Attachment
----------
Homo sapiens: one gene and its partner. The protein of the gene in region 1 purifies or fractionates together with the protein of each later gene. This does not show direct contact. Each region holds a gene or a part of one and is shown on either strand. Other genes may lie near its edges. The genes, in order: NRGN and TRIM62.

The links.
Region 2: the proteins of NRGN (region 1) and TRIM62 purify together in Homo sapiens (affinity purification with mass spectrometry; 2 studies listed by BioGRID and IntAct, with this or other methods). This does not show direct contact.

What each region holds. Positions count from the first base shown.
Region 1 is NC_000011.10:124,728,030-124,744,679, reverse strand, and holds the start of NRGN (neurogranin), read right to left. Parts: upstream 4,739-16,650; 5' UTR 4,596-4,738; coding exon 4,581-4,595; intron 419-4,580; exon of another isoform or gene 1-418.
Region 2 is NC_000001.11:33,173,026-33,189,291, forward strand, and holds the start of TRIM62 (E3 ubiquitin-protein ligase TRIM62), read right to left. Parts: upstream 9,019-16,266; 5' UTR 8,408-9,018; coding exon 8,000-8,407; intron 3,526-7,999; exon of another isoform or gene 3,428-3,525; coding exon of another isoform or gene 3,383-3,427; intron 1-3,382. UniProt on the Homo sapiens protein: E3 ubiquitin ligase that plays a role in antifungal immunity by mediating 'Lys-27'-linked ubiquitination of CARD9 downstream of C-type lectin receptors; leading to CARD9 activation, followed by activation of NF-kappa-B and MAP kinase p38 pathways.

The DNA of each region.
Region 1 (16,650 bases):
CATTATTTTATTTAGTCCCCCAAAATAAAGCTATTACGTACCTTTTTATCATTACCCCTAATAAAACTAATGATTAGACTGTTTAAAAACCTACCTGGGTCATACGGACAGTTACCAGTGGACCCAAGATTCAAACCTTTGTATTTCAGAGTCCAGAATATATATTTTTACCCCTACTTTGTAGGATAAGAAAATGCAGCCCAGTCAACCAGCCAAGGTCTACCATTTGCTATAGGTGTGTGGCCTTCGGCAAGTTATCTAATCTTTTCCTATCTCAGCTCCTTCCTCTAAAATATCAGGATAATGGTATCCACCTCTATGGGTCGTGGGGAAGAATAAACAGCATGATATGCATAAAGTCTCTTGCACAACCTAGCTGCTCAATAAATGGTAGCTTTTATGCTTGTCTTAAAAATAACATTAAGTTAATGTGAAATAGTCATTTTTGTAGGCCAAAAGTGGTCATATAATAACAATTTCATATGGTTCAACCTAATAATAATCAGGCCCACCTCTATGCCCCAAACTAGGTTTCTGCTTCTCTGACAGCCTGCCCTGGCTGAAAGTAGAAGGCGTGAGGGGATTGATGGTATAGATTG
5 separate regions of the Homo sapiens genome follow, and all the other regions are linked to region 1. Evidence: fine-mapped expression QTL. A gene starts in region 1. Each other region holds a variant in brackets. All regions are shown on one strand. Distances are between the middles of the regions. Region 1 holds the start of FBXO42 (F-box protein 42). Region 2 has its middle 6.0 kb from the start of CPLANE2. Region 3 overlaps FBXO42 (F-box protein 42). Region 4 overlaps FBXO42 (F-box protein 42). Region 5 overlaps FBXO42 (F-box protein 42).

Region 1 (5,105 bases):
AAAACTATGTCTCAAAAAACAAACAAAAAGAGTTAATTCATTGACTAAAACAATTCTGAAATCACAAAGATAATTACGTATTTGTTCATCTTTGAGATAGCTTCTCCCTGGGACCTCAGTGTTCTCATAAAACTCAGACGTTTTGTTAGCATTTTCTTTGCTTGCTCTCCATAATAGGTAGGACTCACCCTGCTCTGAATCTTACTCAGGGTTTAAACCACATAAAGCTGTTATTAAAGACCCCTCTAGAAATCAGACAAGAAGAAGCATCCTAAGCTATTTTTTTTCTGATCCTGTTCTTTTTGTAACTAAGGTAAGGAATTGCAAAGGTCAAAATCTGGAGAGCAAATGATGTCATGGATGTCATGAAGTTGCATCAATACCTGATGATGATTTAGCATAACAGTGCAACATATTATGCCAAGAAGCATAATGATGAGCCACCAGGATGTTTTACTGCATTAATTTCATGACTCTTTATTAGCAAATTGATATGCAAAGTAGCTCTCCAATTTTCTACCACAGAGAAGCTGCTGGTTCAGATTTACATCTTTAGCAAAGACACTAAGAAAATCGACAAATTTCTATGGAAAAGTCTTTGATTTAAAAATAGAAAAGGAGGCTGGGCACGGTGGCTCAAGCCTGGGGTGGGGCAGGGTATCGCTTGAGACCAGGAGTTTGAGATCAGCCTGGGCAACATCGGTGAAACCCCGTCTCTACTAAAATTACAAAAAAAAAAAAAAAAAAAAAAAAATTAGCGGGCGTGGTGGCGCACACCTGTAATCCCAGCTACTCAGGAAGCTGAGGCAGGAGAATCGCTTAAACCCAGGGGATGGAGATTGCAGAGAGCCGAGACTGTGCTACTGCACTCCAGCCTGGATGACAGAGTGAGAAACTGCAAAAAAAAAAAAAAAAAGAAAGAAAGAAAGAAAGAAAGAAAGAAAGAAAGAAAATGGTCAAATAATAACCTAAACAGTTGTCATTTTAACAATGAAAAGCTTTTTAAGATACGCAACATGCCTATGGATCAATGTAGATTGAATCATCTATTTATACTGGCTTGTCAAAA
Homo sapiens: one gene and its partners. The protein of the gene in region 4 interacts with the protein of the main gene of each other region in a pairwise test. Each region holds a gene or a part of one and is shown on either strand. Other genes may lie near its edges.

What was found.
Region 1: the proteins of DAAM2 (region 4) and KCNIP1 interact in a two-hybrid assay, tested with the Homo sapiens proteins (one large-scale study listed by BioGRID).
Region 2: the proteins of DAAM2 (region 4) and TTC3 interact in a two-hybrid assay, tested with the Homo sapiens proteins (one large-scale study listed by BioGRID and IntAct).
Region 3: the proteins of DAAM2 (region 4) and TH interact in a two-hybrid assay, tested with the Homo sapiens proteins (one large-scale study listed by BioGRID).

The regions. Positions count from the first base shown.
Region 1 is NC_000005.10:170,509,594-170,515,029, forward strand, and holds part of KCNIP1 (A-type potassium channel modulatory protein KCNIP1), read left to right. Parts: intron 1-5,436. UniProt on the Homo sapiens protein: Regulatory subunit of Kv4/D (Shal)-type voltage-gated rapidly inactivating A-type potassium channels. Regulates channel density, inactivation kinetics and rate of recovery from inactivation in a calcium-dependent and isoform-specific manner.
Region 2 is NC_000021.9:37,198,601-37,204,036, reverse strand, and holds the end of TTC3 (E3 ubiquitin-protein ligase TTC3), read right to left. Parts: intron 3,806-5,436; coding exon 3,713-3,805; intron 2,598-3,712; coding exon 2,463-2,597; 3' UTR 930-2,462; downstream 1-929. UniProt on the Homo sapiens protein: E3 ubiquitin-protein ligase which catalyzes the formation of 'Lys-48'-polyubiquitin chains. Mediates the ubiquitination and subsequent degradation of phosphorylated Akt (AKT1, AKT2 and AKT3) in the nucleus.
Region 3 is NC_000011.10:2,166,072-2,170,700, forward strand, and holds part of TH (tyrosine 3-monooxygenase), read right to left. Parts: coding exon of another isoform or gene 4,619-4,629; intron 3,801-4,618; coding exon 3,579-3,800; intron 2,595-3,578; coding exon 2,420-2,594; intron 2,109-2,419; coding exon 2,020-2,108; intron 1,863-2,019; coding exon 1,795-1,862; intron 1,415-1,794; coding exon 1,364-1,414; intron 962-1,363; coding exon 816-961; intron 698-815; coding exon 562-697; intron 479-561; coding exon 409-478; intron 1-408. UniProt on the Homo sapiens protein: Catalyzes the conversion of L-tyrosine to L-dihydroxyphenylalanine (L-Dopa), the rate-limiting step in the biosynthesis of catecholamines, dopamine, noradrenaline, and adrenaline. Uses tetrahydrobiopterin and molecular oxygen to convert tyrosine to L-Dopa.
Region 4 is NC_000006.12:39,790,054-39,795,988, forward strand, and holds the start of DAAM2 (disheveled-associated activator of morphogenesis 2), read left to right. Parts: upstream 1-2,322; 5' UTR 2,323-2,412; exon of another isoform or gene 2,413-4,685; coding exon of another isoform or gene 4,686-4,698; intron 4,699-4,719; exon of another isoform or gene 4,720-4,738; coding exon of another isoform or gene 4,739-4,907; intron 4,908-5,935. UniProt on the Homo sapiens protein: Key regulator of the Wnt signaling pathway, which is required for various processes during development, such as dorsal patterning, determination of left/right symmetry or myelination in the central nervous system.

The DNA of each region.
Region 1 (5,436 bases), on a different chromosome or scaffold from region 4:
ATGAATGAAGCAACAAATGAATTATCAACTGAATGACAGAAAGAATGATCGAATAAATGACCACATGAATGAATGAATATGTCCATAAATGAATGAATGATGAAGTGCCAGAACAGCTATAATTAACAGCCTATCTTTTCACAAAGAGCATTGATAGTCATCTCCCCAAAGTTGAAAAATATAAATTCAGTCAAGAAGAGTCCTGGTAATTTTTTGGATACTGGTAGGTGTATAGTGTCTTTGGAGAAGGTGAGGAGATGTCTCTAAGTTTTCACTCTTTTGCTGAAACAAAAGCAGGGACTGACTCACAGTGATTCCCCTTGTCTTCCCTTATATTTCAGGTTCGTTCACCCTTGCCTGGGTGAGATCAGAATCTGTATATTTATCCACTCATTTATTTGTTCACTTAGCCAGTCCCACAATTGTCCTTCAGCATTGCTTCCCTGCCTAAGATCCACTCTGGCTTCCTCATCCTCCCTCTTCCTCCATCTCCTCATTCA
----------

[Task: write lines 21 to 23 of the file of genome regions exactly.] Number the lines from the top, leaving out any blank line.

Region 3 is NC_000011.10:2,166,072-2,170,700, forward strand, and holds part of TH (tyrosine 3-monooxygenase), read right to left. Parts: coding exon of another isoform or gene 4,619-4,629; intron 3,801-4,618; coding exon 3,579-3,800; intron 2,595-3,578; coding exon 2,420-2,594; intron 2,109-2,419; coding exon 2,020-2,108; intron 1,863-2,019; coding exon 1,795-1,862; intron 1,415-1,794; coding exon 1,364-1,414; intron 962-1,363; coding exon 816-961; intron 698-815; coding exon 562-697; intron 479-561; coding exon 409-478; intron 1-408. UniProt on the Homo sapiens protein: Catalyzes the conversion of L-tyrosine to L-dihydroxyphenylalanine (L-Dopa), the rate-limiting step in the biosynthesis of catecholamines, dopamine, noradrenaline, and adrenaline. Uses tetrahydrobiopterin and molecular oxygen to convert tyrosine to L-Dopa.
Region 4 is NC_000006.12:39,790,054-39,795,988, forward strand, and holds the start of DAAM2 (disheveled-associated activator of morphogenesis 2), read left to right. Parts: upstream 1-2,322; 5' UTR 2,323-2,412; exon of another isoform or gene 2,413-4,685; coding exon of another isoform or gene 4,686-4,698; intron 4,699-4,719; exon of another isoform or gene 4,720-4,738; coding exon of another isoform or gene 4,739-4,907; intron 4,908-5,935. UniProt on the Homo sapiens protein: Key regulator of the Wnt signaling pathway, which is required for various processes during development, such as dorsal patterning, determination of left/right symmetry or myelination in the central nervous system.

The DNA of each region.